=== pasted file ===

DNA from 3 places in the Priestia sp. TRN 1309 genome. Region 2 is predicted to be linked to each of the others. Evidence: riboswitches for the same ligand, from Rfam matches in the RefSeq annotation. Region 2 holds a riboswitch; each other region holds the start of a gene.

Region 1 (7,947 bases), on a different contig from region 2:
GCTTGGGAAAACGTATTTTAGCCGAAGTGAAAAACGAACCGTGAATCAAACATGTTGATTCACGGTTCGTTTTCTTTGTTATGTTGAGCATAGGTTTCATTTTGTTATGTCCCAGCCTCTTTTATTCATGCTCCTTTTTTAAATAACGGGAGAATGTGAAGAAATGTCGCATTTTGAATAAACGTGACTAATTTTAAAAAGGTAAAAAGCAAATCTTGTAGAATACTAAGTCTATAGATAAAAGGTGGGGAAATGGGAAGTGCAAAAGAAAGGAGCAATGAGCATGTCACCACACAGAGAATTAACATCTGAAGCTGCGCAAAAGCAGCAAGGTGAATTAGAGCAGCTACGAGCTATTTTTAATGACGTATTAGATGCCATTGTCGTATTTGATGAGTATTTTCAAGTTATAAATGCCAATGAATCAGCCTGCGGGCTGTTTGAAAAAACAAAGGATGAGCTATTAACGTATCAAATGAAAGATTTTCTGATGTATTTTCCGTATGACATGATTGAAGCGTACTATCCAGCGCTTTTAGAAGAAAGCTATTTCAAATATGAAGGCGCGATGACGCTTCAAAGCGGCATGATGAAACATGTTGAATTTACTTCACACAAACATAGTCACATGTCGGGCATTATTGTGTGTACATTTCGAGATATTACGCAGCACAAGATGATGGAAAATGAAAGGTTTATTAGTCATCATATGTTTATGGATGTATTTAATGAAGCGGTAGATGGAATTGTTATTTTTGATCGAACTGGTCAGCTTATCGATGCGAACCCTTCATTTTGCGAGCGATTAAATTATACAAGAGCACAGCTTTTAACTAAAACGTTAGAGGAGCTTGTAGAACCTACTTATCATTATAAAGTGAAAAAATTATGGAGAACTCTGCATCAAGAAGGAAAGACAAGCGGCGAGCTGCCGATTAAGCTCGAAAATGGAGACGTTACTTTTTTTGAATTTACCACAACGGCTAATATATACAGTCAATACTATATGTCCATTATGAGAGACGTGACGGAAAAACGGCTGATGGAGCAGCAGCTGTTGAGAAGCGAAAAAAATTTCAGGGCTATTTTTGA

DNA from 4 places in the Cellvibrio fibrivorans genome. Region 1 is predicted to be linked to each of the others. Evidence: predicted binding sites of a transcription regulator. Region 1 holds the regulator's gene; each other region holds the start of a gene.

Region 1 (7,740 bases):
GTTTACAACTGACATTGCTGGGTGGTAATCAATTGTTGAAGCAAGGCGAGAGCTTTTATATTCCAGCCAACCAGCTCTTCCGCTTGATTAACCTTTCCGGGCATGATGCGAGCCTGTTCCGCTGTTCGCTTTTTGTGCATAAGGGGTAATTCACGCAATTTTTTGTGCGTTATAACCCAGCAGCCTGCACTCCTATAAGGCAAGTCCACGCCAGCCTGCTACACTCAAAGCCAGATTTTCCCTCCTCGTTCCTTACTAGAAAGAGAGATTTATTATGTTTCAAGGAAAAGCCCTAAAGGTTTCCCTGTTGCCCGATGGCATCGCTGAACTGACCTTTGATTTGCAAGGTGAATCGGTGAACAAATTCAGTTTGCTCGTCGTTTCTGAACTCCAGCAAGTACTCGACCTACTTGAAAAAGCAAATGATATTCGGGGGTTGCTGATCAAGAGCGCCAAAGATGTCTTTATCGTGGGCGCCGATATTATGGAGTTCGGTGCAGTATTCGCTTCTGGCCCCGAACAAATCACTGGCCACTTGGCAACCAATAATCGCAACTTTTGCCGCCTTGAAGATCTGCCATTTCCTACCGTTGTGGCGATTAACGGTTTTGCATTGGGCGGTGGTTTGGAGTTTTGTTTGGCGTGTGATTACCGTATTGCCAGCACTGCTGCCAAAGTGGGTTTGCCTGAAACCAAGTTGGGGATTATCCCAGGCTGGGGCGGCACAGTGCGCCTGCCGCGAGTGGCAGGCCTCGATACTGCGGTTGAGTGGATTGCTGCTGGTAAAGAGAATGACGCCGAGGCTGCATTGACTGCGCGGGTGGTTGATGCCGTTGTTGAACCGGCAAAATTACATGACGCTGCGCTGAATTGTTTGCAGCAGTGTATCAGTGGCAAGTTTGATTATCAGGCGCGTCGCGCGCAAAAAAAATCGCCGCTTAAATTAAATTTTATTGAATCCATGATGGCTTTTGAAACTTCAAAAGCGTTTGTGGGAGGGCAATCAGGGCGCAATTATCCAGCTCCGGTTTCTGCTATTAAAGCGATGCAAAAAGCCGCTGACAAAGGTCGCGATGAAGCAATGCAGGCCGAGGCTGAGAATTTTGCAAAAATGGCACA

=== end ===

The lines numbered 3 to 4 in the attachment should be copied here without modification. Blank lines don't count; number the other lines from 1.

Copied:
GCTTGGGAAAACGTATTTTAGCCGAAGTGAAAAACGAACCGTGAATCAAACATGTTGATTCACGGTTCGTTTTCTTTGTTATGTTGAGCATAGGTTTCATTTTGTTATGTCCCAGCCTCTTTTATTCATGCTCCTTTTTTAAATAACGGGAGAATGTGAAGAAATGTCGCATTTTGAATAAACGTGACTAATTTTAAAAAGGTAAAAAGCAAATCTTGTAGAATACTAAGTCTATAGATAAAAGGTGGGGAAATGGGAAGTGCAAAAGAAAGGAGCAATGAGCATGTCACCACACAGAGAATTAACATCTGAAGCTGCGCAAAAGCAGCAAGGTGAATTAGAGCAGCTACGAGCTATTTTTAATGACGTATTAGATGCCATTGTCGTATTTGATGAGTATTTTCAAGTTATAAATGCCAATGAATCAGCCTGCGGGCTGTTTGAAAAAACAAAGGATGAGCTATTAACGTATCAAATGAAAGATTTTCTGATGTATTTTCCGTATGACATGATTGAAGCGTACTATCCAGCGCTTTTAGAAGAAAGCTATTTCAAATATGAAGGCGCGATGACGCTTCAAAGCGGCATGATGAAACATGTTGAATTTACTTCACACAAACATAGTCACATGTCGGGCATTATTGTGTGTACATTTCGAGATATTACGCAGCACAAGATGATGGAAAATGAAAGGTTTATTAGTCATCATATGTTTATGGATGTATTTAATGAAGCGGTAGATGGAATTGTTATTTTTGATCGAACTGGTCAGCTTATCGATGCGAACCCTTCATTTTGCGAGCGATTAAATTATACAAGAGCACAGCTTTTAACTAAAACGTTAGAGGAGCTTGTAGAACCTACTTATCATTATAAAGTGAAAAAATTATGGAGAACTCTGCATCAAGAAGGAAAGACAAGCGGCGAGCTGCCGATTAAGCTCGAAAATGGAGACGTTACTTTTTTTGAATTTACCACAACGGCTAATATATACAGTCAATACTATATGTCCATTATGAGAGACGTGACGGAAAAACGGCTGATGGAGCAGCAGCTGTTGAGAAGCGAAAAAAATTTCAGGGCTATTTTTGA

DNA from 4 places in the Cellvibrio fibrivorans genome. Region 1 is predicted to be linked to each of the others. Evidence: predicted binding sites of a transcription regulator. Region 1 holds the regulator's gene; each other region holds the start of a gene.